It’s true to say that some dogs are just plain old attention seekers. They bark when you don’t play with them, they bark when you leave the house and they may even bark when they feel they deserve a treat. This may seem cute to begin with but will take its toll on you (the owner) after a while. Attention seeking barking is not acceptable and you should not under any circumstances buy into it. If you do, you can count on this behaviour getting worse over time.
One of the best things you can do when your pooch is barking for attention is to completely ignore it. Don’t interact with your dog at all verbally or physically. According to the Blue Cross it is important that you do not react to your dogs barking behaviour with attention or noise. Essentially by doing so, you will be rewarding your pooch for bad behaviour.
As an example, if you know your pooch normally starts barking when you leave the house without them, but on this occasion have not done so, then this is a time when a reward has been well earned. This can be a wonderful solution to solving excessive barking and can make your life a lot more peaceful too!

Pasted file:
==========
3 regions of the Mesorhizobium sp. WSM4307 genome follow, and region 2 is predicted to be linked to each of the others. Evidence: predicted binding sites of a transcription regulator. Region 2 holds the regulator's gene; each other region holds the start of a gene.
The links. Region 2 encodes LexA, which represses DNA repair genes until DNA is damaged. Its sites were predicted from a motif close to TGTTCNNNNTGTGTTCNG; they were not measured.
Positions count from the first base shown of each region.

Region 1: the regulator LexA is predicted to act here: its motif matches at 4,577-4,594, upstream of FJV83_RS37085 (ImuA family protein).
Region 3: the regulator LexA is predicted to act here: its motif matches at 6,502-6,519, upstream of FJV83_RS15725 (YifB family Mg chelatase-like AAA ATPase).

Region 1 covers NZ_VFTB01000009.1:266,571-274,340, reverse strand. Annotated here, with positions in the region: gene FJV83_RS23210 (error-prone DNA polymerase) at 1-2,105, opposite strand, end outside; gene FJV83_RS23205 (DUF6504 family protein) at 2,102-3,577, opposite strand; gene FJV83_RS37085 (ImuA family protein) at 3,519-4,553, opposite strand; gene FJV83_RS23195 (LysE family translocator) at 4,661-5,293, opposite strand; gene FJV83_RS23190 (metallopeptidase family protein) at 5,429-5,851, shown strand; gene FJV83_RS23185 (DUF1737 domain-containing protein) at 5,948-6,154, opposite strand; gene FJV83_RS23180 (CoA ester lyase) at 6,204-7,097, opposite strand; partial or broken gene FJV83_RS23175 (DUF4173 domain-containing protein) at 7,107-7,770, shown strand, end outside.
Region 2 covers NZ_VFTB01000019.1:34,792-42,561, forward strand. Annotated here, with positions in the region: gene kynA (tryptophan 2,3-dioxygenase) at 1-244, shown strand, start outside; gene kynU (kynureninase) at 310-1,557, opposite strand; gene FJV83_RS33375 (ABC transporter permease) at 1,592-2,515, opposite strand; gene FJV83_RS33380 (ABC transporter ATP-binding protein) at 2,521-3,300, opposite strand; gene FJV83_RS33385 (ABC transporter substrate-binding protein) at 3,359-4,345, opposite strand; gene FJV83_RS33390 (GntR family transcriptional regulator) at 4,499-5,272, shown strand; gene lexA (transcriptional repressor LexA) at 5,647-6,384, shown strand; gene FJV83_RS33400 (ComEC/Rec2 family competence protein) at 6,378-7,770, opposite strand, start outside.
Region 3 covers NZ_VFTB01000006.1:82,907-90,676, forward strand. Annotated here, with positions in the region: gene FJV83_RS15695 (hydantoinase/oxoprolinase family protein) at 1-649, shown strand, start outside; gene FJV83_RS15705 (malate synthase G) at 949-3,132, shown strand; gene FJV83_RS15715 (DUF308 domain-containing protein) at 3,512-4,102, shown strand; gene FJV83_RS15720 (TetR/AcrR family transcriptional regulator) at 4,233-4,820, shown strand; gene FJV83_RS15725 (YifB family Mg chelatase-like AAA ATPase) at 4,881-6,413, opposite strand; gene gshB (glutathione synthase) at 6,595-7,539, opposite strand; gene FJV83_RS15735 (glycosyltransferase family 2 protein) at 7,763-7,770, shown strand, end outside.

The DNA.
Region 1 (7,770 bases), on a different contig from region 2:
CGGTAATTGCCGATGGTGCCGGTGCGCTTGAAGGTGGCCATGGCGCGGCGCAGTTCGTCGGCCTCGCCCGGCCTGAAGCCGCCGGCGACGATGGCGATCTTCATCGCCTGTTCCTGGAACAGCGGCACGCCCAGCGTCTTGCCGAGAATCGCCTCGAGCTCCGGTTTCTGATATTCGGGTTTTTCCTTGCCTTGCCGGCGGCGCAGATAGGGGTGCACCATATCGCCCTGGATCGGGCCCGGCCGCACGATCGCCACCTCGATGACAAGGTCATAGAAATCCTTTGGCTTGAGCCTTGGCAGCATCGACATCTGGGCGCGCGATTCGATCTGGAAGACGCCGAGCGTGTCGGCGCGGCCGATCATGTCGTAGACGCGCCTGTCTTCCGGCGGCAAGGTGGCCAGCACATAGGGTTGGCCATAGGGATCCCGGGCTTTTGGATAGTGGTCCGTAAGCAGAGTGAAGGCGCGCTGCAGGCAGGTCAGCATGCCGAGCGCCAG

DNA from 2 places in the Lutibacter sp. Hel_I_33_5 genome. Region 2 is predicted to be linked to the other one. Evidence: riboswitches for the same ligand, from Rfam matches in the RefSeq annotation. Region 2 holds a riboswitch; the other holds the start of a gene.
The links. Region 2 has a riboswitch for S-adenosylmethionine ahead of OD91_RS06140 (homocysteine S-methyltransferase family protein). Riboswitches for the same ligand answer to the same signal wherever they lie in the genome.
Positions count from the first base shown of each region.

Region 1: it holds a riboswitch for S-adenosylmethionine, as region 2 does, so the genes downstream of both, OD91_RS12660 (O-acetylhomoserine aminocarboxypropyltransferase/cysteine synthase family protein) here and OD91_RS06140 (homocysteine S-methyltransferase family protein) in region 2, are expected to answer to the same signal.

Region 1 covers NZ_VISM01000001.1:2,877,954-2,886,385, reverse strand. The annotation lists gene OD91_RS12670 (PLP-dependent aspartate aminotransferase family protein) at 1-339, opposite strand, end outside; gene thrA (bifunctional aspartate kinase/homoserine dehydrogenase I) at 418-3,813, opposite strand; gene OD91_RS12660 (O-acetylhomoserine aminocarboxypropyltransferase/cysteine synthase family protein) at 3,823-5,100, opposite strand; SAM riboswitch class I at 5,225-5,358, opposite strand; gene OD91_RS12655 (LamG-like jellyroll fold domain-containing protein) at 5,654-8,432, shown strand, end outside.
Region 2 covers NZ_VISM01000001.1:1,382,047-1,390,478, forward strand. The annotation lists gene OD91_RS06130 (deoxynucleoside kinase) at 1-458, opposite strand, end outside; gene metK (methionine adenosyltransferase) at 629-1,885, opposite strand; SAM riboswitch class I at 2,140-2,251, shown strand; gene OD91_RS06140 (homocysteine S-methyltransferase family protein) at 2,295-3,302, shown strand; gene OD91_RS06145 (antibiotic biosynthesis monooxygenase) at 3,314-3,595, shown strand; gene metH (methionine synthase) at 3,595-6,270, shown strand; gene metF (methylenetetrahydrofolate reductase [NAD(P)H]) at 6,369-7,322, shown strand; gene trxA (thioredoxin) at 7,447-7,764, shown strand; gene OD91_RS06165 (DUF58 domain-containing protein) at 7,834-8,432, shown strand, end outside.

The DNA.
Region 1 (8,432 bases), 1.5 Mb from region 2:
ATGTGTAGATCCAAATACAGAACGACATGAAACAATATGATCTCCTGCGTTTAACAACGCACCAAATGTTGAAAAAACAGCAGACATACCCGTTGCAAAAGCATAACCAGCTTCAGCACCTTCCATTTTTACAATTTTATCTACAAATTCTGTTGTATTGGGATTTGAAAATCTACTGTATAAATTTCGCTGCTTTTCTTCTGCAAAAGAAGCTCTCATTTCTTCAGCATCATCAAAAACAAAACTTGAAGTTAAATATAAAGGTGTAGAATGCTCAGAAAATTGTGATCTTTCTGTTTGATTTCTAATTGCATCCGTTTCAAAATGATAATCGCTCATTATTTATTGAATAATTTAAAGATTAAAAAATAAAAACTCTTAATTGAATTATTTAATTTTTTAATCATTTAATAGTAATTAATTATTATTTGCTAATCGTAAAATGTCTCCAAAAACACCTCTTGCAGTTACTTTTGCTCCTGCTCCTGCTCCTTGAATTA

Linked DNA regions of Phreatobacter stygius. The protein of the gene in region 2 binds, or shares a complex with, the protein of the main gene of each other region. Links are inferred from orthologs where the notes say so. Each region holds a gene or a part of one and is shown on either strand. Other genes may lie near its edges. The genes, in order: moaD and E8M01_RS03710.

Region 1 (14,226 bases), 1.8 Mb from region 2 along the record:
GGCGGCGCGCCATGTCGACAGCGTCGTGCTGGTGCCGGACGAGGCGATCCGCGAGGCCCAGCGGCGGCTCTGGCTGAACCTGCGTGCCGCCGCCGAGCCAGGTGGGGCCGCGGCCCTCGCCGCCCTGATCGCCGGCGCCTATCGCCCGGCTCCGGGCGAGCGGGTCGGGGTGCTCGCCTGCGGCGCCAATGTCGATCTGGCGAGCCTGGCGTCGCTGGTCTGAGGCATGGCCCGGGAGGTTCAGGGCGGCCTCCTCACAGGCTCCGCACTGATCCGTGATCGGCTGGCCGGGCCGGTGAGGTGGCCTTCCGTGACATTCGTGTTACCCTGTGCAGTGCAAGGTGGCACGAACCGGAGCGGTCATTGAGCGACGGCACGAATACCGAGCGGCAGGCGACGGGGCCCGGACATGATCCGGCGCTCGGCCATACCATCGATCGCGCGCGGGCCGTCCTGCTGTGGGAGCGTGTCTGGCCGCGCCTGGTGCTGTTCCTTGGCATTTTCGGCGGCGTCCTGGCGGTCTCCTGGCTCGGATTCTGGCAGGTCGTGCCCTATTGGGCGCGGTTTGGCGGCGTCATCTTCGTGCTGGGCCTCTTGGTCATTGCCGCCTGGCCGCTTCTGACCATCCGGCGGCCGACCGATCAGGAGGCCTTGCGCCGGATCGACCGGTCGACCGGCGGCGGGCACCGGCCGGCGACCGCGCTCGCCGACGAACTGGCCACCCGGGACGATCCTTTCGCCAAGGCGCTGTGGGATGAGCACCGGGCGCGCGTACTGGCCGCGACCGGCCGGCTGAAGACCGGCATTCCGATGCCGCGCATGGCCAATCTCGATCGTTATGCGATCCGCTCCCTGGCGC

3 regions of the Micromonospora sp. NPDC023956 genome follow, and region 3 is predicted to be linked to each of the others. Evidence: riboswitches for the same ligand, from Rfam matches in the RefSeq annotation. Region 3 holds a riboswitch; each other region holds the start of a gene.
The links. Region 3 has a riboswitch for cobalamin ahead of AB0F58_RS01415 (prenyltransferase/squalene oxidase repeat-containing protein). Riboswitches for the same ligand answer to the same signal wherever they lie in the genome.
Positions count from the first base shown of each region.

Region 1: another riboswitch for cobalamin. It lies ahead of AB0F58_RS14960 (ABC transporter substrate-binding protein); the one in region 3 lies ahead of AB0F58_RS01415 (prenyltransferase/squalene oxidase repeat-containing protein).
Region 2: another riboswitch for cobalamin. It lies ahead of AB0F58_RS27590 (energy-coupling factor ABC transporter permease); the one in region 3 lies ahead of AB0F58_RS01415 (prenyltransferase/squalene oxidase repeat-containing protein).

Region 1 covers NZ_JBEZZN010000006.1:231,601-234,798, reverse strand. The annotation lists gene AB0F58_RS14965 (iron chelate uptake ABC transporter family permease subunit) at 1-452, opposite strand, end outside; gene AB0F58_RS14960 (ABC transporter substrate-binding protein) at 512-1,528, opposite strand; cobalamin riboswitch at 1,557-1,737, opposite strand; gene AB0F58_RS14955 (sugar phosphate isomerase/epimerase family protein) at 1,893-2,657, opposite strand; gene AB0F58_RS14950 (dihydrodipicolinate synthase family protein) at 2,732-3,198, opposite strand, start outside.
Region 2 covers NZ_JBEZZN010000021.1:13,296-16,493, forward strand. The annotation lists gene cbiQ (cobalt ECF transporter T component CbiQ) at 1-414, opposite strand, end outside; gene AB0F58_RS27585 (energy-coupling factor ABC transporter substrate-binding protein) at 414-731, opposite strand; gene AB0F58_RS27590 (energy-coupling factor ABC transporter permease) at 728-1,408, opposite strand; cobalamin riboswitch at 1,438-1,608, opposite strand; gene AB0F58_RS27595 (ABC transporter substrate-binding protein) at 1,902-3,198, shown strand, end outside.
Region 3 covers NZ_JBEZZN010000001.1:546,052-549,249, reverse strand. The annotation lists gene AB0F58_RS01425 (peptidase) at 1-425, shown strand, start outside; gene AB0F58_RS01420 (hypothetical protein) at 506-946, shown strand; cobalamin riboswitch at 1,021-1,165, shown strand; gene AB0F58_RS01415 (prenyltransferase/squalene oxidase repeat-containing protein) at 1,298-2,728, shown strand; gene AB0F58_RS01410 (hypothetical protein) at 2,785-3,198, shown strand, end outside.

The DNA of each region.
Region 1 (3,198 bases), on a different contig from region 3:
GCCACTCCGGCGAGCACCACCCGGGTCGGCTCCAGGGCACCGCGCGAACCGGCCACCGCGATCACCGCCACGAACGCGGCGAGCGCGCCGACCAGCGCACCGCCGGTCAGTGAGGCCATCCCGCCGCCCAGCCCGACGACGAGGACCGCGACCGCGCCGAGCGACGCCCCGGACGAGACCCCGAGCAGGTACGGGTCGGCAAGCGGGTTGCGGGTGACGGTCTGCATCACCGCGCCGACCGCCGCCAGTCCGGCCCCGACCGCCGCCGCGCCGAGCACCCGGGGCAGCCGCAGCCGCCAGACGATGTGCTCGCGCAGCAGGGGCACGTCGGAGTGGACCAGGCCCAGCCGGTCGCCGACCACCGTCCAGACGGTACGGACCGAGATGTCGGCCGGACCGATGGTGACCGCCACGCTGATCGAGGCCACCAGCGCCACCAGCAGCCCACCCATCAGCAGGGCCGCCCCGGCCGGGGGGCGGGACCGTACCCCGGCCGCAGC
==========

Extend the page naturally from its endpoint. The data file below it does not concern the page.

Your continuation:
Separation anxiety is a real thing when it comes to our canine friends. Many dogs suffer from this condition when being left on their own for long periods which can cause much stress to both themselves, their owners and the neighbours who must listen to their continual barking. Certain breeds such as Labradors and Border collie’s find being on their own difficult since boredom kicks in so quickly. There are also many breeds of dogs that live for human and animal interaction and often experience separation anxiety when left on their own without company. This can often result in unwanted barking behaviour.
There are few keys way in which you can help a dog that suffers from separation anxiety and thus reduce the level of barking: